Military maladaptation: counterinsurgency and the politics of failure

Kristen A. Harkness, Michael Hunzeker

Research output: Contribution to journalArticlepeer-review

13 Citations (Scopus)


Tactical learning is critical to battlefield success, especially in a counterinsurgency. This article tests the existing model of military adaption against a ‘most-likely’ case: the British Army’s counterinsurgency in the Southern Cameroons (1960–61). Despite meeting all preconditions thought to enable adaptation – decentralization, leadership turnover, supportive leadership, poor organizational memory, feedback loops, and a clear threat – the British still failed to adapt. Archival evidence suggests politicians subverted bottom-up adaptation, because winning came at too high a price in terms of Britain’s broader strategic imperatives. Our finding identifies an important gap in the extant adaptation literature: it ignores politics.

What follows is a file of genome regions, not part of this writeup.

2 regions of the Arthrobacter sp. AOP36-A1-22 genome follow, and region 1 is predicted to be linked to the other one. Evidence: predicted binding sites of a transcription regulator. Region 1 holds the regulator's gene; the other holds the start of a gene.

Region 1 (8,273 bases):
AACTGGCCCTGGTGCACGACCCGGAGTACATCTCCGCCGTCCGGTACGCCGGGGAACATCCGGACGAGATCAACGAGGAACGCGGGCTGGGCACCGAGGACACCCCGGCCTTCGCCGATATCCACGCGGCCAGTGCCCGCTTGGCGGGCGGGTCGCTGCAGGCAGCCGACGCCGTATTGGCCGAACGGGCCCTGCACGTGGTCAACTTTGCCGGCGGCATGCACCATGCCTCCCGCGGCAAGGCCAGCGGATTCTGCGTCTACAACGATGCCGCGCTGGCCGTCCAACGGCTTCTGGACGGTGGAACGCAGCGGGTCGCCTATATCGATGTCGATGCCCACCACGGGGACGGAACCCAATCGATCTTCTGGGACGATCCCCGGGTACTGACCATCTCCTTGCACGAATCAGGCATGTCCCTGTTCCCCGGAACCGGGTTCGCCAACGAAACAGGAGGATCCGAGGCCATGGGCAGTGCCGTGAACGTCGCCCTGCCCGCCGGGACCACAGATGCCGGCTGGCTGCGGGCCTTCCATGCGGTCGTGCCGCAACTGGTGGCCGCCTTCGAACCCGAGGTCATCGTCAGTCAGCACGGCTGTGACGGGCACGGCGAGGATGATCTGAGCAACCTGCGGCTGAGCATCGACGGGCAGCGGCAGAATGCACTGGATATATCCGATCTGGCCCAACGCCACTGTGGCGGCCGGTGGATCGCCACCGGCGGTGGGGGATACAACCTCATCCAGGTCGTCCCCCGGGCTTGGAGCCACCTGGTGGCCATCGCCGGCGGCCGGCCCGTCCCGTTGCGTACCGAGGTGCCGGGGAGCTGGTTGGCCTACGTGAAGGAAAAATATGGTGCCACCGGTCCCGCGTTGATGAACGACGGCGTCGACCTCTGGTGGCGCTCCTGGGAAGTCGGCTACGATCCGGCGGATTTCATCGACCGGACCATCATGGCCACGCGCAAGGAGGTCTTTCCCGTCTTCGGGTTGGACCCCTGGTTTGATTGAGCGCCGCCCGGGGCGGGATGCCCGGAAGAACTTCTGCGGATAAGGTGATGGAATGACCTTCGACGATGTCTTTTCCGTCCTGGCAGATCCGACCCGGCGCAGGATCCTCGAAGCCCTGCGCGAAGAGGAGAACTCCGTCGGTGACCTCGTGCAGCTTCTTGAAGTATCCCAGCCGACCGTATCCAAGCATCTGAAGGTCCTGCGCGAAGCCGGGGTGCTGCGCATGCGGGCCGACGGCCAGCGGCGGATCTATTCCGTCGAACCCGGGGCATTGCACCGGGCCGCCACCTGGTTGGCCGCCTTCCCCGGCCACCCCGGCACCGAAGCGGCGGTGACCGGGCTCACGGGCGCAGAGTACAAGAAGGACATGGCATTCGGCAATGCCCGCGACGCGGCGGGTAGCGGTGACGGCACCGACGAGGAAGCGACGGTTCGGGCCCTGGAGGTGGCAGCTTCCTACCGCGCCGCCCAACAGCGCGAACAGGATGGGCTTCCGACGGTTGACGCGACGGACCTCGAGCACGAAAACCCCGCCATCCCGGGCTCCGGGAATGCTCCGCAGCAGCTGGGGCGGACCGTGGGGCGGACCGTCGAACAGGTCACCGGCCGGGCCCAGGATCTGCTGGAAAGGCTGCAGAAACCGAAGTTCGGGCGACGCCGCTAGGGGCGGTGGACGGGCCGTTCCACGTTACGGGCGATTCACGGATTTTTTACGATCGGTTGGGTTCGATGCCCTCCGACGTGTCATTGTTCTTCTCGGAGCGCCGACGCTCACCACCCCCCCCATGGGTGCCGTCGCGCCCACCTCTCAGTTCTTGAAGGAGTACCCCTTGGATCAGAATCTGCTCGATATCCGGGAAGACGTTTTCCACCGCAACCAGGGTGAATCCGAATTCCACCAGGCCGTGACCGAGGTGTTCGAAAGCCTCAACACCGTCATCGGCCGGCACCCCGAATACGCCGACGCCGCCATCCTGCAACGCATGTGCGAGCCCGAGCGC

Original languageEnglish
Pages (from-to)777-800
JournalJournal of Strategic Studies
Issue number6
Early online date3 Jan 2015
Publication statusPublished - 19 Sept 2015


  • Military adaptation
  • Wartime learning
  • Organizational change
  • Counterinsurgency
  • Tactics
  • British Army
  • Post-colonial Africa
  • Clausewitz


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